Embarking on a self-drive tour of Ireland is an enchanting adventure that allows travellers to explore the Emerald Isle at their own pace.
With its breathtaking landscapes, rich history, and vibrant culture, Ireland offers an array of captivating destinations to discover. From the charming streets of Dublin and the picturesque Ring of Kerry, this article will guide you through some of the must-visit places in Ireland as you embark on an unforgettable journey behind the wheel.
So buckle up and get ready to immerse yourself in the beauty and charm that awaits on a self-drive tour of Ireland.
Touring Ireland on your own is easy. We have put together a self-drive tour of Ireland itinerary that can take 2 weeks or longer depending on the length of time you have available. Our travel times and travel tips, places to visit, things to see will help you plan your exciting Irish vacation.
Be prepared for many laughs along the way, glorious scenery, spectacular places to visit and the best of Irish cuisine.
Ireland will capture your heart like no other country does. A fascinating country rich in culture and history, stunning landscapes, great food and of course the perfect pint of Guinness tastes better here than elsewhere in the world. They say it comes down to the water from the mountains! You just have to believe us on that one!
Look for Irish Road trip information:Irish Road Trip
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Top Travel Tip: Driving in Ireland – In Ireland, you drive on the left-hand side of the road.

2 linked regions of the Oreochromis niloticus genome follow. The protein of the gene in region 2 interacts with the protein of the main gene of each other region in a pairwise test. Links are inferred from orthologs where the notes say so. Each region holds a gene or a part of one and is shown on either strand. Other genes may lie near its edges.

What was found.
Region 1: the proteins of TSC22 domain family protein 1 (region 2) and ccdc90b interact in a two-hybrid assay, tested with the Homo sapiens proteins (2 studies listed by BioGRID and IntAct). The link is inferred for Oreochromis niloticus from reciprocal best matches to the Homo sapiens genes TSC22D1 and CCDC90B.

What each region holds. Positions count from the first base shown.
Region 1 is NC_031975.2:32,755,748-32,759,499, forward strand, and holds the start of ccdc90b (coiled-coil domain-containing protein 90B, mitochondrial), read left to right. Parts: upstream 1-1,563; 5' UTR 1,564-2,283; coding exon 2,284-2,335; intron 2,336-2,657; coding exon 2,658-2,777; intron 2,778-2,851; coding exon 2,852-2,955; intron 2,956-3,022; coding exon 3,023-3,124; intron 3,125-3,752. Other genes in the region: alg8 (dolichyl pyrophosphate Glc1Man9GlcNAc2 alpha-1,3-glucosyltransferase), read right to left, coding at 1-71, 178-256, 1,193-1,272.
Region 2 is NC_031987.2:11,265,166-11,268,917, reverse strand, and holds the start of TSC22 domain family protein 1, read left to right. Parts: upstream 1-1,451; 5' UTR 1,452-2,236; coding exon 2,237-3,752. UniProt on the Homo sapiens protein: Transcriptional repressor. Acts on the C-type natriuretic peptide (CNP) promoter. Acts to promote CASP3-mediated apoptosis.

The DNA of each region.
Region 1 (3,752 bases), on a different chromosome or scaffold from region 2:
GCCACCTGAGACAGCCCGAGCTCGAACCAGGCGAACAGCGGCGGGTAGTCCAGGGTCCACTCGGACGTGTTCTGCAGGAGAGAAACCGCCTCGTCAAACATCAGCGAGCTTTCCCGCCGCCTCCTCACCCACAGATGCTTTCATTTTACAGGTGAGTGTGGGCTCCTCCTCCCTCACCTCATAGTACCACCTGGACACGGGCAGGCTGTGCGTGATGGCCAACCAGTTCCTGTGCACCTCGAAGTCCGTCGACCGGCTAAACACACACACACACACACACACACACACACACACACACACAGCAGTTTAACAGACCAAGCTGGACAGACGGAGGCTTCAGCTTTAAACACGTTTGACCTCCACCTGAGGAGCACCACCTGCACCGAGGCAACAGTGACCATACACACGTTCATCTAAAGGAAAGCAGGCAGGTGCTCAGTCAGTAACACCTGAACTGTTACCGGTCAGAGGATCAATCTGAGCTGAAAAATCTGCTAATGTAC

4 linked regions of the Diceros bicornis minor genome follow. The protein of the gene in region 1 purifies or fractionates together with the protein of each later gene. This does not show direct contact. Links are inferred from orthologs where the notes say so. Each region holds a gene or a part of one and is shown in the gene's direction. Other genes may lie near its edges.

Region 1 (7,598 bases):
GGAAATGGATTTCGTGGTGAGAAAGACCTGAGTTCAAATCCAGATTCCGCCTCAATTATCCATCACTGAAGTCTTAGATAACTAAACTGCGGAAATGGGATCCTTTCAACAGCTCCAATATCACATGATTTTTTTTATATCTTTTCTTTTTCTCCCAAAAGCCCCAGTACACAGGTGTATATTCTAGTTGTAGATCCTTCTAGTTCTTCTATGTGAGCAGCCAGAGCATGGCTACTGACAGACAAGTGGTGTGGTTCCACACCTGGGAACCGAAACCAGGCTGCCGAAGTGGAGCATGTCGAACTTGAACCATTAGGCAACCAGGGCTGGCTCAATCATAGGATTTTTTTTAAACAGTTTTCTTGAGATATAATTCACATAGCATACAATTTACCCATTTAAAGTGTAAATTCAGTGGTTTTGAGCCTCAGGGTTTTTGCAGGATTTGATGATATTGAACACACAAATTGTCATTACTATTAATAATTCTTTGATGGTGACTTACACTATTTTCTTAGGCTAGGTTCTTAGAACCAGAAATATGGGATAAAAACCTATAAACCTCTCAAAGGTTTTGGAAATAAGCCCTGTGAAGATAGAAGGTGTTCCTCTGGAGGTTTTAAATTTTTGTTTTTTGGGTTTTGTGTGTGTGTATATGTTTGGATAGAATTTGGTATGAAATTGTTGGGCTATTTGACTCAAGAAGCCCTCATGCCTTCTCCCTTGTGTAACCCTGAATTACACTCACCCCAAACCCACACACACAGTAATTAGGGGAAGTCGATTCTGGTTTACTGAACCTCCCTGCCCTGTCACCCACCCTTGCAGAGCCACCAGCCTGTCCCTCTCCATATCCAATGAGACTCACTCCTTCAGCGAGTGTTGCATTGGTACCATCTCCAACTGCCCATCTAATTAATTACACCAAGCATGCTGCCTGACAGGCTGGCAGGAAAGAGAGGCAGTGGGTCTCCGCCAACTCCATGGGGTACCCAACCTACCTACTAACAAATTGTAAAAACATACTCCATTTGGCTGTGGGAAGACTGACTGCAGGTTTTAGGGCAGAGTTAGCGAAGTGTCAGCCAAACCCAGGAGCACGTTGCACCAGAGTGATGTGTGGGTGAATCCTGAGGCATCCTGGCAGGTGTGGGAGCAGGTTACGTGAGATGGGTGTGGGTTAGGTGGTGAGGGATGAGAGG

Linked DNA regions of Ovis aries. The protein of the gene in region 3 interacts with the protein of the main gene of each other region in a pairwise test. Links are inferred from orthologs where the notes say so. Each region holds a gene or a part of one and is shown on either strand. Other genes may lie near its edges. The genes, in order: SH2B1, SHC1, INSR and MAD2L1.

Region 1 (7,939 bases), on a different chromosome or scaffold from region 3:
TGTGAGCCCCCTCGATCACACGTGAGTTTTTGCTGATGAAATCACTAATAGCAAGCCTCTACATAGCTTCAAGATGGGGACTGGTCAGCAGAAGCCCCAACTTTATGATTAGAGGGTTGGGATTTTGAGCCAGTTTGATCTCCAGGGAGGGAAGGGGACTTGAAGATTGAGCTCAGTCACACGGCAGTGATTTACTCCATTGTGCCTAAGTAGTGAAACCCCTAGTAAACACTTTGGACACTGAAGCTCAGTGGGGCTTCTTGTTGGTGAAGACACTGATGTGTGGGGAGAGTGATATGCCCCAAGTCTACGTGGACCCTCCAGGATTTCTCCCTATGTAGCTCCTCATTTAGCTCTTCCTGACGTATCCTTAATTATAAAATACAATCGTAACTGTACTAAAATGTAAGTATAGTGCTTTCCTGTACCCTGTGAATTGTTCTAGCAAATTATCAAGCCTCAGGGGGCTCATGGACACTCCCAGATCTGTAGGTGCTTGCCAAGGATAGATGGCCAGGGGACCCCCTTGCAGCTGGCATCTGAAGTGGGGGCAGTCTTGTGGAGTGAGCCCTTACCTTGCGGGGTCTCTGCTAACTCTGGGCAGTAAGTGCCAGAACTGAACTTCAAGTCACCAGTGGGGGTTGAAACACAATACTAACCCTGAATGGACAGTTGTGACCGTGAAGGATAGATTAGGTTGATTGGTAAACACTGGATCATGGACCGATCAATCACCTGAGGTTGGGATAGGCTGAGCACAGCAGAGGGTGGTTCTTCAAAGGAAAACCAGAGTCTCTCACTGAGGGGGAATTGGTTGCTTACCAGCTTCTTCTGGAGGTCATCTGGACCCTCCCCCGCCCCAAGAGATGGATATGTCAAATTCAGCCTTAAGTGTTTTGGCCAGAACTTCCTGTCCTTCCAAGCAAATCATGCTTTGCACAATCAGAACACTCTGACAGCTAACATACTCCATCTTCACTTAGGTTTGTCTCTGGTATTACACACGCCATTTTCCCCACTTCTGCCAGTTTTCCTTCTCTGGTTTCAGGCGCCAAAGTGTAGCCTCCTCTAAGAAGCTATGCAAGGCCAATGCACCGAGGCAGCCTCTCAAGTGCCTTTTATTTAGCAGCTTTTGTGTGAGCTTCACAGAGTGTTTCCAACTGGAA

Plan your Irish car rental here – find out the latest costs for all types of cars available in Ireland. Make sure you have your car rental booked and confirmed before making any hotel accommodations. In peak periods it may be difficult to hire a car.
Instead of hiring a car, you may consider hiring a campervan to travel around Ireland instead.
Our Ireland road trip takes you through some of the most breathtaking landscapes and stays in incredible historic castles and manor houses.
We share with you our travel costs to assist you in planning your trips to Ireland. There are many Ireland tours available but this is one country where we believe you will get a better self-driving experience.
You can plan your Ireland Vacations any time of the year but the busiest time is in the summer. If you don’t mind a bit of cold and dampness, spring and autumn are the best times to visit. There is one region that we must return to on our next visit is the Wild Atlantic Way.